Welcome to KTH

Hi internationals, and welcome to KTH. We at Esset have heard from our sources in the international reception that getting around Stockholm is not something you know much about, and the KTH campus may be even more confusing to get around. We have even heard that some of you have never travelled on a metro before. That is why Esset has gathered two experts - Henrik, the lifelong Stockholmer, and Saga, an emigrant from Norrland's dark forests - to give you the ultimate guide to the Capital. The first thing you should know is the different parts of the city center. There are five districts in the inner city, and they all have their character that affects what is there and what price range prevails. Of the five districts in the inner city, Södermalm (“söder” meaning “southern” and “malm”, an older word meaning “ridge” or “rise”. Why most districts have this epitaph comes from the post-glacial ridge that runs along the center of Stockholm) is the best place to find cheap beer and could therefore be considered the best district in Henrik's opinion. Important Swedish knowledge: Öl = Beer Hornsgatan (“gatan” means “street” in Swedish, therefore when you see words end in “gatan” that means they are streets) is a good place to start to find a glass of beer for the very reasonable price of 45 SEK. Along Hornsgatan you can find “Dova's” and “D-pub” almost next door to each other, and “Krukan” at Rosenlundsgatan. Closer to Hornstull (an area in Södermalm) lies “Retro” and “Hirschen”. On Hornsgatan there is “Söderhallen Billiards”, and you can then finish the night at a 24/7 McDonald's (fun fact: if you hear “donken” from a swede, it is McDonald’s they are referring to) to round off a very economical night out. At the other end of Söder, at Skanstull (another area in Södermalm), there is “Far och Son”, “Snövit”, and “Bläcktornskällaren” along Ringvägen (“vägen” means “road” and therefore those words ending in “vägen” are also streets). Up by Nytorget (when a word ends in “torget” it’s a square) you can find another “Retro”. There are plenty of good cafes and patisseries around Swedenborgsgatan and Mariatorget (but of course it does not offer as affordable coffee as KTH's own “Coffice”). Here there are places like “Johan & Nyström”, “Bageri Petrus”, and “Chic Konditori” (“konditori” is the Swedish word for “patisserie”). Over by Bysistorget you can find a very affordable vegetarian buffet. At Swedenborgsgatan you will find the "Cycling Dutchman" AKA “Tonnys Cyklar”, where you can buy a used bicycle. Hornsgatan has very good second-hand and vintage stores. Between Slussen and Zinken there is “Emmaus”, “Röda Korset”, “Stadsmissionen”, “Myrorna”, and “Beyond Retro”. This area is perfect for strolling about on a Saturday and checking out affordable and environmentally friendly shopping. Around Nytorget there are vintage and second-hand stores, that offer something a bit more exclusive. In Södermalm there are many good places to hang out in late summer evenings or when the sun returns in the spring. “Tanto” (Tantolunden), “Skinnis” (Skinnarviksberget), “Vitan” (Vitabergsparken) (the parts in the parenthesis is the official names whereas outside are what a Stockholmer calls these places), “Ivar Los park”, and “Långholmen” have plenty of space for large groups to hang out. If you choose to leave Söder (a true Stockholmer calls Södermalm “söder”), you can take the Västerbron (“bro” means bridge in Sweden and that is what “Västerbron” is, however; you can still call your bros “bro” we don’t mind) over to Kungsholmen, which has a myriad of options when it comes to cheap beer. Around Fridhemsplan (“plan” is another ending to a word which also means square in that context) you can find “Hirschen”, “Retro”, and “Level 22”. Closer to St Eriksbron is the “Billiard Palace” and another “Dova’s”. In addition to beer, you can find good ice cream at “Kungsholmens Glassfabrik”(Kungsholmen's Ice Cream Factory). In Kungsholmen there is also “Rålis” (Rålambshovsparken) which has a lot to offer as an outdoor hangout spot. There is plenty of space and a skate park under the bridge. Swimming places can be found at “Smedsudden” and “Fredhälls klippbad” (“klippbad” sort of means cliff beach, a common feature in the archipelago and around lakes with smooth bedrock beaches), and the quayside at Hornsberg which is a nice place to hang out around the restaurants and ice cream parlors. If you instead want to hang out closer to campus and need a place to have a beer after a (failed) exam, you can instead go to Vasastan (“stan” is the Swedish word for the town and can also commonly show up in place-names) and Sveavägen. Along this main artery you will find not only one, but two “Lion bar”s, “The Crib by Retro”, regular “Retro”, and “Hirschen”. In Vasastan there are many restaurants and cafes along Rörstrandsgatan. Around Odenplan you will find, in addition to one of the inner city's larger public transport hubs, also second-hand shopping at “Stadsmissionen” and “Myrorna”. There is also a larger “Myrorna” further down on Sveavägen by Adolf Fredrik's church. Near Vanadislunden you can buy used bikes at “iRecycle”. If you want to find a nice place to hang out outdoors in Norrmalm (“norr” meaning “northern”), the cliffs and quays at Skeppsholmen and Kastellholmen can be recommended. Here you can also find a lot of good, and free, museums like the National Museum, the Museum of Modern Art, the Museum of Far Eastern Antiquities, and the Museum of Architecture and Design. Östermalm (“öster” meaning “eastern”) is a district for rich people and should thus be avoided at all costs, except for the sanctuary KTH (Esset does not advocate skipping class, even if attendance is not mandatory). But if you are not going to have a night out here, you can find some gems. In “Filmhuset”, you can go to a cheap cinema at “Cinemateket”, but it is mainly older films that are shown. Our recommendations this fall are Ratatouille, Memento, Groundhog Day, Total Recall and Blade Runner. Out in Ropsten, you can find the town's largest “Myrorna”, perfect for those who need to furnish their new student apartment. In addition, technically, the students' own Lappkärrsberget belongs to Östermalm. "Lappis", as it is so nicely called, is the “sunkets sunk” according to our reporter Saga, by which she means it’s shit but in a nice way. Here you will find cheap beer, mediocre sushi, and corridor parties. In the surrounding area there is nice nature, with lovely walking paths around the water and the “Stora Skuggan”, a nature area perfect for picnics. If you want to know more about Lappis and other student areas in Stockholm, you can check out our previous article about Student Apartments in Stockholm. If you dare to venture beyond the inner city, you will find that southern Stockholm (colloquially known as “Söderort”, meaning “the southern parts”) has a lot to offer. In “Slaktis” (Slakthusområdet) there are nightclubs and you can also find the entertainment complex “Tolv” with games all evening. In Liljeholmen you can find two second-hand shops in the mall and Stockholm's best Ica store. Everything around Aspudden, Midsommarkransen and down to Gröndal are very nice suburbs that offer a little small-town feel. Vinterviken has good places to hang out outside with a nice view of Lake Mälaren and access to swimming. To the east, you will find Sickla where there is shopping and beautiful nature at “Sicklasjön” and “Järlasjön”. It is close to getting up on “Hammarbybacken” (“backen” means “hill” in this context) to get the best view of the city. In addition to Sickla, “Nacka Skärgård” (“skärgård” means “archipelago”) offers a nature reserve with nice swimming places. From Slussen you can easily get out to the Nacka nature reserve, for nature experiences close to the city, and towards “Nyckelviken” for a cozy manor experience. From Slussen, Nybroviken and Strömkajen, boats depart for the archipelago, where you can use your SL card for cheap excursions. To the north, Solna and Sundbyberg are like cities within the city. Although Solna is mainly associated with “Mall of Scandinavia” and “Arenastaden”, there are nice nature areas in “Hagaparken” and a small-town feel at Råsunda and “Sundbyberg Centrum”. In Ulriksdal there is a unique bicycle shop with used bicycles and bicycle parts. If you want to find more exciting tips on Stockholm, you can check out our article on exchange students' experiences of Stockholm. But, student life at the S-Chapter is for many in itself a completely new experience and as new students to the campus, it can not be easy to keep track of what to eat, where to eat, where it is best to study, or just what to do when you are not drowning in mathematical equations. When it comes to what to eat, Esset has already made a detailed guide to where to find the most affordable lunch on campus, that article can be found here. But at the beginning of the semester, most students tend to still be relatively good at bringing their lunch boxes, so it can be good to know exactly where it is possible to heat your food. The classic option is of course to turn to one of the chapter rooms. The S-Chapter’s own is called “Oasen” (meaning “the Oasis”) and is located at the bottom of “L-huset” ("Hus" is Swedish for house). But it easily happens that the queues become long and the seats full, so then it can be good to know that there are many other places on campus with microwaves and chairs.“U-huset” is a very popular place with a nice roof terrace to enjoy the summer salad on, and in “Nymble”, THS' own union house, there are plenty of microwave spots. Sometimes it is difficult to come up with what to cook, and then it is difficult to know what to put in the lunch box. Fortunately, Esset can come to the rescue here too! Over time, we have released a bunch of recipe tips with cheap dishes for everyone - here you will find all the "Esset cooks'' that have been released so far (1 and 2). And there is no need to worry about running out of ideas, because when all the recipes are already cooked by you, Esset will surely have released a new collection of recipes for your enjoyment. And when it comes to what to do in addition to the studies, there are a whole bunch of activities both through THS and the S-Chapter themselves. Of course, most things are fresh in the memory after the “Life at S-Chapter” day, but it can still be good with a reminder that all associations and groups in the S-chapter can be found here, on the website. Among these associations is of course Esset, which (in the opinion of the authors) is an excellent association if you have an interest in writing, design, drawing, or just want to hang out with a nice bunch and contribute to the chapter's all-around education. So with that said, we (Henrik and Saga) thank you for taking the time to read our guide and wish all international students good luck in their future studies! Henrik Bergström Writer Shakar Garmeny Illustrations, translation Saga Ugarph Writer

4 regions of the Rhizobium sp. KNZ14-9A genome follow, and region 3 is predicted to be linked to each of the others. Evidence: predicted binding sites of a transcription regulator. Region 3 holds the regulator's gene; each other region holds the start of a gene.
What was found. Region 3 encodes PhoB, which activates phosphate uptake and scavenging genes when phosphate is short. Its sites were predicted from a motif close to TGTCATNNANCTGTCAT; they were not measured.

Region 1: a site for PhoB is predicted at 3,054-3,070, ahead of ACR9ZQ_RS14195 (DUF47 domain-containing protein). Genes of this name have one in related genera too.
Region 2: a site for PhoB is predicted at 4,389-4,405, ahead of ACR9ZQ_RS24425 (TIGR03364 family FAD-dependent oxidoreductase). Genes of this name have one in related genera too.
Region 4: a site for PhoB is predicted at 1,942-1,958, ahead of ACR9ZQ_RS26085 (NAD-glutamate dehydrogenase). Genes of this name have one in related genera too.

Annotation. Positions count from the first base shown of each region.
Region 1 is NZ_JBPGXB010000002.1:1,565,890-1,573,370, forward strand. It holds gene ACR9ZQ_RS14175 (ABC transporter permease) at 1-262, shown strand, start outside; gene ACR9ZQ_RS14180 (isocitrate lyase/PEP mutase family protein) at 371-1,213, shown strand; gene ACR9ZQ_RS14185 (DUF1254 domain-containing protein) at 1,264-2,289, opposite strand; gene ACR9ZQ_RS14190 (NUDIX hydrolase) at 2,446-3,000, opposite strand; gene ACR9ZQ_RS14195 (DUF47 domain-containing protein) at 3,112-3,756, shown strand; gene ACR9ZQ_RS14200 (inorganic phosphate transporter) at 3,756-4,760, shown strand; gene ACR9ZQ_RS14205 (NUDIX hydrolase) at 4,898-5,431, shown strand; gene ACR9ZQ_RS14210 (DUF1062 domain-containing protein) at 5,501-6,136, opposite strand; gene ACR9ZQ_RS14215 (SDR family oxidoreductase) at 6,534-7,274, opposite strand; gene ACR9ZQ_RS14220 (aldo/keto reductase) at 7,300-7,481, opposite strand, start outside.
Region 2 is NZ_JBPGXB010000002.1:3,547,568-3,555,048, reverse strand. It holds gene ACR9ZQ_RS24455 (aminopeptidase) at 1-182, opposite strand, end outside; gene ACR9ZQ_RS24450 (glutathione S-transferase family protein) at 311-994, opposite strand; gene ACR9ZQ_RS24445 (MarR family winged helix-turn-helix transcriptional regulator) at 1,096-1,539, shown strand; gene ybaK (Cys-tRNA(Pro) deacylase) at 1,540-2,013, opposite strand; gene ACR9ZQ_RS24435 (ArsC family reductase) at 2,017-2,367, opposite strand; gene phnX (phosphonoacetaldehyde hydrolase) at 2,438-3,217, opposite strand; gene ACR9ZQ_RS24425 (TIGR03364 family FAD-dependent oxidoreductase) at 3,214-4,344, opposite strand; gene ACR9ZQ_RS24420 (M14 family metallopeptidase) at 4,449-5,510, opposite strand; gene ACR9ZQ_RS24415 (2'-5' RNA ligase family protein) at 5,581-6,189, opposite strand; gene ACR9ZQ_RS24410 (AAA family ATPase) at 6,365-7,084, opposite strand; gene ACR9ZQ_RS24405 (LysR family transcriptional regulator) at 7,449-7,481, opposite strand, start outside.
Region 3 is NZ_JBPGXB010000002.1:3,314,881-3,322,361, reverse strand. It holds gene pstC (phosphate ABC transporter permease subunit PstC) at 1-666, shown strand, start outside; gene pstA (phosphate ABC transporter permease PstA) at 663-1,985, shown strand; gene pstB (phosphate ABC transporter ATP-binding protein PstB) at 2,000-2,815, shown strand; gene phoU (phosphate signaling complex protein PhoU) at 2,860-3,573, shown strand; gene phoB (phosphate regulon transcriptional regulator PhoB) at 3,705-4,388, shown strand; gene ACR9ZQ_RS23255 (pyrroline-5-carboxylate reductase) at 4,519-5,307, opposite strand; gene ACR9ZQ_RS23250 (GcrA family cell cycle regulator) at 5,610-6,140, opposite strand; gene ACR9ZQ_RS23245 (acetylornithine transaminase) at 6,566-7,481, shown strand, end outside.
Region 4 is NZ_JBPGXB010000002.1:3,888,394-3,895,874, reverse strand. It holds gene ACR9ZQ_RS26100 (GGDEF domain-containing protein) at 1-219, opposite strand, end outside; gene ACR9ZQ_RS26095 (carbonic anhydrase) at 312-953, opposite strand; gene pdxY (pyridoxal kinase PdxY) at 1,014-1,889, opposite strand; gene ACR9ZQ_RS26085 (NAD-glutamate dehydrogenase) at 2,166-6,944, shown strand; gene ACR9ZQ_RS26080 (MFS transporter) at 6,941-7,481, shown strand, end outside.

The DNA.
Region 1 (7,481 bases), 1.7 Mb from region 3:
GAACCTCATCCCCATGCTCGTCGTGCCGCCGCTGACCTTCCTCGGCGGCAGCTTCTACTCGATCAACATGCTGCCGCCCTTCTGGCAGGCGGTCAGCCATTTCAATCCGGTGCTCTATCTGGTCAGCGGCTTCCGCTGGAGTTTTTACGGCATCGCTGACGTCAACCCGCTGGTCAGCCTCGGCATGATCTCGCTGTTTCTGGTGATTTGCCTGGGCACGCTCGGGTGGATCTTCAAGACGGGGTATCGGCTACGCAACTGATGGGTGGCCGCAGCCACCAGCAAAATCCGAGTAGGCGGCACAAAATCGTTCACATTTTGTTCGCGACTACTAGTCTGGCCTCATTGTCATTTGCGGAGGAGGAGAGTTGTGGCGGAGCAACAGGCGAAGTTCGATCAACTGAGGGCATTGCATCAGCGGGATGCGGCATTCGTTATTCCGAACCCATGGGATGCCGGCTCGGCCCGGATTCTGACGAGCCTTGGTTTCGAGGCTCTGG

Welcome to KTH